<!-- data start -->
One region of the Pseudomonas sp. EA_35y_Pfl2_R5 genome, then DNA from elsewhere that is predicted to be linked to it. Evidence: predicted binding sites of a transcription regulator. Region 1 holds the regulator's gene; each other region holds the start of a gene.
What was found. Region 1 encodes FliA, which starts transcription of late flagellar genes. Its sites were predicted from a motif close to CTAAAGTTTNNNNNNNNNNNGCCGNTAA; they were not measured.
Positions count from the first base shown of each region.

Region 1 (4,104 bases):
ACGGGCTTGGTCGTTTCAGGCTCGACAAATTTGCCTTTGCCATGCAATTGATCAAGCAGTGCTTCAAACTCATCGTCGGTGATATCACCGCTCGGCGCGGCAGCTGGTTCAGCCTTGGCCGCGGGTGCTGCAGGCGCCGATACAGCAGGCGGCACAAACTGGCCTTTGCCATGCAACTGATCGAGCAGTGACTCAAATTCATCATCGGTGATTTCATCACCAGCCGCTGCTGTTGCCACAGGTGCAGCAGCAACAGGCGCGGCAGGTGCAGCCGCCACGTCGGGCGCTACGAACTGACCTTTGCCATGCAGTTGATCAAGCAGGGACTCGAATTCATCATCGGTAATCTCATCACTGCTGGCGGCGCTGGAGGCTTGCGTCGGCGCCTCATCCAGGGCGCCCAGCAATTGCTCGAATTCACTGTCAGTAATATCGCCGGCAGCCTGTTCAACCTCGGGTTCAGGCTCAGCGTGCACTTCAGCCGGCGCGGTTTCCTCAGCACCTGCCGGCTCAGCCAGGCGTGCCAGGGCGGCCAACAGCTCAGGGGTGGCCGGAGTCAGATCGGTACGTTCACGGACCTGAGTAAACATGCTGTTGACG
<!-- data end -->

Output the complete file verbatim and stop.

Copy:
One region of the Pseudomonas sp. EA_35y_Pfl2_R5 genome, then DNA from elsewhere that is predicted to be linked to it. Evidence: predicted binding sites of a transcription regulator. Region 1 holds the regulator's gene; each other region holds the start of a gene.
What was found. Region 1 encodes FliA, which starts transcription of late flagellar genes. Its sites were predicted from a motif close to CTAAAGTTTNNNNNNNNNNNGCCGNTAA; they were not measured.
Positions count from the first base shown of each region.

Region 1 (4,104 bases):
ACGGGCTTGGTCGTTTCAGGCTCGACAAATTTGCCTTTGCCATGCAATTGATCAAGCAGTGCTTCAAACTCATCGTCGGTGATATCACCGCTCGGCGCGGCAGCTGGTTCAGCCTTGGCCGCGGGTGCTGCAGGCGCCGATACAGCAGGCGGCACAAACTGGCCTTTGCCATGCAACTGATCGAGCAGTGACTCAAATTCATCATCGGTGATTTCATCACCAGCCGCTGCTGTTGCCACAGGTGCAGCAGCAACAGGCGCGGCAGGTGCAGCCGCCACGTCGGGCGCTACGAACTGACCTTTGCCATGCAGTTGATCAAGCAGGGACTCGAATTCATCATCGGTAATCTCATCACTGCTGGCGGCGCTGGAGGCTTGCGTCGGCGCCTCATCCAGGGCGCCCAGCAATTGCTCGAATTCACTGTCAGTAATATCGCCGGCAGCCTGTTCAACCTCGGGTTCAGGCTCAGCGTGCACTTCAGCCGGCGCGGTTTCCTCAGCACCTGCCGGCTCAGCCAGGCGTGCCAGGGCGGCCAACAGCTCAGGGGTGGCCGGAGTCAGATCGGTACGTTCACGGACCTGAGTAAACATGCTGTTGACG